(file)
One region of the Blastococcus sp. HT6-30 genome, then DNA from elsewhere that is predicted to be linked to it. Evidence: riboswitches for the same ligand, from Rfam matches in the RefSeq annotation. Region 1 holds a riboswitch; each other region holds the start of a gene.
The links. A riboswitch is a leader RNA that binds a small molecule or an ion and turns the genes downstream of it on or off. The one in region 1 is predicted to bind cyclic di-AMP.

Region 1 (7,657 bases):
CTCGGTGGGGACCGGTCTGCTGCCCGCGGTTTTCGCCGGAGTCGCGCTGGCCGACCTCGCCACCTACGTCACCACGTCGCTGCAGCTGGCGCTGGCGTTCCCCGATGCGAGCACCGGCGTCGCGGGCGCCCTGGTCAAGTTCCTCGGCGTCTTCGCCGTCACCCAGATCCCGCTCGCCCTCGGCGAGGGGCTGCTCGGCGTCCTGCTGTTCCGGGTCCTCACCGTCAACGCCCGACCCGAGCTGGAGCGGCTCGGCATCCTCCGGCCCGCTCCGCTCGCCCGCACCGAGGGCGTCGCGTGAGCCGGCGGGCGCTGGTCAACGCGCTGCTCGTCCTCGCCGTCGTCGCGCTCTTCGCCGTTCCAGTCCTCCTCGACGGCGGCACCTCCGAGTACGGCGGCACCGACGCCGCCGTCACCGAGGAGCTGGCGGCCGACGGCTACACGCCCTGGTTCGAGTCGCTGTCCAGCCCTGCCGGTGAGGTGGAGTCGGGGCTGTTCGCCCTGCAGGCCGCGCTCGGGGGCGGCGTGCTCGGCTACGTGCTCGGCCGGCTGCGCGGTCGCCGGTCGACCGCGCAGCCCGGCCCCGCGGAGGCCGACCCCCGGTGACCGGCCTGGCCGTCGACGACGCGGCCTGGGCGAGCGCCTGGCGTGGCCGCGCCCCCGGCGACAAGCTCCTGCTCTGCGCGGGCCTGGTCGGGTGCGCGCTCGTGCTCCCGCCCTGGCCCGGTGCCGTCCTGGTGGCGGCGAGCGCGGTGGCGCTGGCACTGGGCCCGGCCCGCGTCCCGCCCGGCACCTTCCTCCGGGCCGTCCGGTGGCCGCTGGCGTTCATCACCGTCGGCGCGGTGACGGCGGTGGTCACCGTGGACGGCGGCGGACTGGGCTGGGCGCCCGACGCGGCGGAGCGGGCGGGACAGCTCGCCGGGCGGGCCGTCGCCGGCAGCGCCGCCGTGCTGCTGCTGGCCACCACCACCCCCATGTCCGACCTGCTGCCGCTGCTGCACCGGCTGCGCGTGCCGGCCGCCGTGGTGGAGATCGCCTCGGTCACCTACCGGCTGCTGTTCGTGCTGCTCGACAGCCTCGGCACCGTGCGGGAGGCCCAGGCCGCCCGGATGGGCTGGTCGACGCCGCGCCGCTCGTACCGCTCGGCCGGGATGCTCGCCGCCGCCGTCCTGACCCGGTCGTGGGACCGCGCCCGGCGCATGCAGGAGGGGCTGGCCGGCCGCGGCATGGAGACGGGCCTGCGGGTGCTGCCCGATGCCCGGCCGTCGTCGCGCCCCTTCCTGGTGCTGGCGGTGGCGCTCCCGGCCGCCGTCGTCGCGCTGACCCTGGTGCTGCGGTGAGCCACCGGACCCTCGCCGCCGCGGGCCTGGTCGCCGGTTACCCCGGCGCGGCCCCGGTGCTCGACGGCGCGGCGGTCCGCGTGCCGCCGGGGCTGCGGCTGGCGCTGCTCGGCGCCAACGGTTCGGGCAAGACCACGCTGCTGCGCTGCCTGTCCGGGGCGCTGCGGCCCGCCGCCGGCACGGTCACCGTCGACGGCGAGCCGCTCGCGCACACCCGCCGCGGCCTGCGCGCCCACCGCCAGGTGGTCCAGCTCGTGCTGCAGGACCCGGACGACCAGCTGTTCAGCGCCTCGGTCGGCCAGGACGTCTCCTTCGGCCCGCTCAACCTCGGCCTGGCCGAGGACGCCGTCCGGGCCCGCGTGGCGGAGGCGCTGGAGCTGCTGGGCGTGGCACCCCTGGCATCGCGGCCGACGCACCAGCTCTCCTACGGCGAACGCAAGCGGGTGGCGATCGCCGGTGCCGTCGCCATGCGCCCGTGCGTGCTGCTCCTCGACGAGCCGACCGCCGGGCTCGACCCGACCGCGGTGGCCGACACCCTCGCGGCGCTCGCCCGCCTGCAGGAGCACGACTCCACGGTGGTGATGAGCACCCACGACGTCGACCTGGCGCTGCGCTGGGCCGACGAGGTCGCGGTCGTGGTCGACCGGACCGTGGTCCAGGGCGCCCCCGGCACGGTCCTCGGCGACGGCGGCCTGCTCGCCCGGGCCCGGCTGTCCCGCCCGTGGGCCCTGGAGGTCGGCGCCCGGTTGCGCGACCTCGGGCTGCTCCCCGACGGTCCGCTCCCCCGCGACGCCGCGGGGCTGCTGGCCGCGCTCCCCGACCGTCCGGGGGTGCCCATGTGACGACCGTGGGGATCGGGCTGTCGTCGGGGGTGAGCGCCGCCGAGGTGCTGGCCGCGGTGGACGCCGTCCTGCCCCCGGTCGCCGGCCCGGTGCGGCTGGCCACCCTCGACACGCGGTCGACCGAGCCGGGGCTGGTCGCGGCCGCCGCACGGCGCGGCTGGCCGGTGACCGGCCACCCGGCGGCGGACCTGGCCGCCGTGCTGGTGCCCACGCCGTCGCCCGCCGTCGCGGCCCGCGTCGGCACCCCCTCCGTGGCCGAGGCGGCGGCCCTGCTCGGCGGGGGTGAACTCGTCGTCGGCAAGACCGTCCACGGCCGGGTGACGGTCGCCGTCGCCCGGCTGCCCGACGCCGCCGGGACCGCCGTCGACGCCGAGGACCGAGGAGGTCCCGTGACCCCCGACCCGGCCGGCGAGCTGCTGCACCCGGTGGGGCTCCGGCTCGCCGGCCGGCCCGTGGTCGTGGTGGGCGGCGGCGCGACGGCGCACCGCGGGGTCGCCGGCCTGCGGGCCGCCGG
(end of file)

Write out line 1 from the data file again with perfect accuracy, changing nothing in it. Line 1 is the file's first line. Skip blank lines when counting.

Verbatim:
One region of the Blastococcus sp. HT6-30 genome, then DNA from elsewhere that is predicted to be linked to it. Evidence: riboswitches for the same ligand, from Rfam matches in the RefSeq annotation. Region 1 holds a riboswitch; each other region holds the start of a gene.